🌿 Good Monday morning. It's 4/20, the unofficial weed holiday, but AP's Mike Blood reports a bummer:
Smart Brevity™ count: 1,378 words ... 5½ minutes.
Illustration: Aïda Amer/Axios
There's consensus about a handful of obvious essentials, like hospitals and grocery stores. But others have become controversial:
The backstory: The federal government released guidance on what industries could remain open, though it's left to states — and sometimes cities — to decide who is allowed to operate and who isn't.
Between the lines: The inconsistencies have created opportunity for businesses, which are flexing lobbying muscle with governors.
What to watch: The definition of "essential" is likely to become even more contentious as states and local areas begin the process of opening back up.
Illustration: Eniola Odetunde/Axios
The coronavirus is pounding doctors' business models, meaning that some will have to sell their practices to bigger groups or close their doors for good, reports Bob Herman, who covers the business of health care for Axios.
Loans and bailout money are helping some doctors stay afloat.
What's next: Hospitals, insurance companies and private equity firms — which were rapidly buying practices before the pandemic — will view financially distressed practices as a golden opportunity, especially if the doctors are valuable sources of referrals.
Reality check: Study after study after study has shown that prices soar when physician practices are acquired — often through more aggressive billing or through hospital "facility fees" getting tacked on.
Facebook today unveils county-by-county maps of people with coronavirus symptoms, and says they'll be updated daily throughout the crisis.
Mark Zuckerberg tells Axios: "Since experiencing symptoms is a precursor to going to the hospital or becoming more seriously ill, these maps could be an important tool for governments and public health officials to make decisions on how to allocate scarce resources like ventilators and PPE, and eventually when it's safe to start reopening society."
Zuckerberg writes today in a Washington Post op-ed that, in contrast to past global pandemics, "we have a new superpower: the ability to gather and share data for good."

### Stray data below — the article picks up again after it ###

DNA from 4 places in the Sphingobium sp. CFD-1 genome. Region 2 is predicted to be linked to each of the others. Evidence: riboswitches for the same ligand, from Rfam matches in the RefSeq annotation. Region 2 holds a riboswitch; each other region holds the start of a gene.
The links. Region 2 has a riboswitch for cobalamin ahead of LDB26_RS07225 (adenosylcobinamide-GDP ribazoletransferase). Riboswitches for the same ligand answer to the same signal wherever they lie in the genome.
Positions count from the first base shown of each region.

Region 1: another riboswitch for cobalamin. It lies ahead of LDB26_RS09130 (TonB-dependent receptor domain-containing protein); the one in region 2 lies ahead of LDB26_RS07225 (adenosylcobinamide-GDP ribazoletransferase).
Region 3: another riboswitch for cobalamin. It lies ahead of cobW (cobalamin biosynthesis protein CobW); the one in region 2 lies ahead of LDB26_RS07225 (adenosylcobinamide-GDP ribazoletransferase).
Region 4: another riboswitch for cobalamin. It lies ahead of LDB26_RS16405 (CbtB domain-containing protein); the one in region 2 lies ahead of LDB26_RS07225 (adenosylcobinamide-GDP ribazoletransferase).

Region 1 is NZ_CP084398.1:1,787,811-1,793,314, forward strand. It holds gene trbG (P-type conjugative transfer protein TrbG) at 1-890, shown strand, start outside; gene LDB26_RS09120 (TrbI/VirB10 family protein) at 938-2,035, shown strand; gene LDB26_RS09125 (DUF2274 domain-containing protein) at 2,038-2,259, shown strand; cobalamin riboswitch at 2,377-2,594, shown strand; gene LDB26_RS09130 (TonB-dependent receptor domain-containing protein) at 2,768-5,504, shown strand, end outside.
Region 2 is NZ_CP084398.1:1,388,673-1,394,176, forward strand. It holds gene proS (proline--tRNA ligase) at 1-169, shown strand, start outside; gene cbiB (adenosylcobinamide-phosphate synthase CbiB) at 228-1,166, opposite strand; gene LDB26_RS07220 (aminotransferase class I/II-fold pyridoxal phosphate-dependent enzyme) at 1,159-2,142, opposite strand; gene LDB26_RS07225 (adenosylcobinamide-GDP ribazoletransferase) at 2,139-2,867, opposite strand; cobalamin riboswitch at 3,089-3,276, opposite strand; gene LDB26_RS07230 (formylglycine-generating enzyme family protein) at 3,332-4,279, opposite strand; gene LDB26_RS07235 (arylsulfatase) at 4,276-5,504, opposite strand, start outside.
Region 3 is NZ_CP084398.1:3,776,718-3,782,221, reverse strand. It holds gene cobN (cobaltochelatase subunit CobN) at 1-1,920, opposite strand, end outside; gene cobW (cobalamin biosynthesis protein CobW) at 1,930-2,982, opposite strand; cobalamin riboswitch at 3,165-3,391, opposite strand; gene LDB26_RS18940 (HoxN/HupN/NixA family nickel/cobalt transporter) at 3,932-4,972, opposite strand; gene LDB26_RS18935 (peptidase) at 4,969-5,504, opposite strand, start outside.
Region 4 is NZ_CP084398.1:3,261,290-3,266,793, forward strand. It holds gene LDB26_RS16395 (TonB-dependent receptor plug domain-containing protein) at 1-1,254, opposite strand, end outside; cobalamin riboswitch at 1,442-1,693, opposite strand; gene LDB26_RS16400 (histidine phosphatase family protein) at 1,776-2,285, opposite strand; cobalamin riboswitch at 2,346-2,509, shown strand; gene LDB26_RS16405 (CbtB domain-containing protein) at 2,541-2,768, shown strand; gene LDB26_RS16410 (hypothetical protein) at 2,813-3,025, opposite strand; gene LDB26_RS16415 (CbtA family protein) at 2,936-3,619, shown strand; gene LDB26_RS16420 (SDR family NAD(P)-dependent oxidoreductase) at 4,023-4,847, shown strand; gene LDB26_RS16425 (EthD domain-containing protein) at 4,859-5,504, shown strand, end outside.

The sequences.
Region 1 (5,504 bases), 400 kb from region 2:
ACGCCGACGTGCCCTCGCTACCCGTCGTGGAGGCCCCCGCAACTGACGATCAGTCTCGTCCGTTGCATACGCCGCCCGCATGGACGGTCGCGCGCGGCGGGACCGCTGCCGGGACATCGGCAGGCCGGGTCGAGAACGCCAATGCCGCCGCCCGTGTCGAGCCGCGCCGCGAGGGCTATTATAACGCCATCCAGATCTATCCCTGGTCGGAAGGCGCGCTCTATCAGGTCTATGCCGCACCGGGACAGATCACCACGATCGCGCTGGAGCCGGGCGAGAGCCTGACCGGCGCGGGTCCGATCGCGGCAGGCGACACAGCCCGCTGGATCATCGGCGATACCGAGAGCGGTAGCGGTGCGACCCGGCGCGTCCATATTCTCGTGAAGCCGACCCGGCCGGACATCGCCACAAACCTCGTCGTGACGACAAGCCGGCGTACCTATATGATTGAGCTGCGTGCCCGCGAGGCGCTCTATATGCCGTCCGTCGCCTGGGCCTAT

At yesterday's briefing, President Trump showed off the intimidating swab used for coronavirus testing.
The pandemic is creating a temporary oasis of cleaner skies and waters, but at immense health and economic costs, Amy Harder reports in a visually driven edition of her weekly energy column, Harder Line, created with Axios Visuals colleagues Naema Ahmed and Sarah Grillo.
These glimpses of a cleaner planet illustrate the challenge of cleaning it up for the long haul.
The bottom line: Even this massive global economic shutdown shows how drastic change is still not aggressive enough to sufficiently tackle emissions as much as scientists say is needed.
Marc Andreessen, a tech pioneer who is cofounder and general partner at the venture capital firm Andreessen Horowitz, is out with a rare window into his thinking, "It's Time to Build," arguing that Western institutions' failure to prepare for the coronavirus pandemic "will reverberate for the rest of the decade":
In the U.S., we don’t even have the ability to get federal bailout money to the people and businesses that need it. ...
Medical equipment and financial conduits involve no rocket science whatsoever. At least therapies and vaccines are hard! Making masks and transferring money are not hard. We could have these things but we chose not to — specifically we chose not to have the mechanisms, the factories, the systems to make these things. We chose not to *build*.
You don’t just see this smug complacency, this satisfaction with the status quo and the unwillingness to build, in the pandemic, or in health care generally. You see it throughout Western life, and specifically throughout American life.
The takeaway: "Every step of the way, to everyone around us, we should be asking the question, what are you building?"
"Short sellers have revived their wagers against the stock market in recent weeks, taking their most aggressive positions in [four] years," the Wall Street Journal's Karen Langley reports (subscription).
Why it matters: "[W]ith the potential for additional declines ahead, many investors have decided that the ability to hedge their portfolios — or simply bet on a selloff — is wise."
At least 16 people were killed, including a member of the Royal Canadian Mounted Police, in "a rampage in rural Nova Scotia that is the worst mass shooting in Canadian history," reports The Globe and Mail.
A police chief called the crime seemingly "very random in nature," but added that "the role the current pandemic crisis had, if any, in the rampage will be examined during the investigation."
Supporters of Brazilian President Jair Bolsonaro protest social-distancing measures in Santos, Brazil. Photo: Felipe Beltrame/NurPhoto via Getty Images
"As more than half the people in the world hunker down under some form of enforced confinement, stirrings of political and social unrest are pointing to a new, potentially turbulent phase in the global effort to stem the coronavirus pandemic," the WashPost's Liz Sly reports from Beirut.
The avatar of Axios' Shane Savitsky fishes during a starlit night on his "Animal Crossing" island. Photo: Shane Savitsky/Axios
Nintendo's "Animal Crossing: New Horizons" has become a form of "coronavirus therapy" for many, writes Annmarie Fertoli for a Wall Street Journal A-hed.
💰 It's proving lucrative for Nintendo. Its console, the Switch, is out of stock at retailers across the country, and "third-party sellers were offering it on Amazon at a markup of several hundred dollars."
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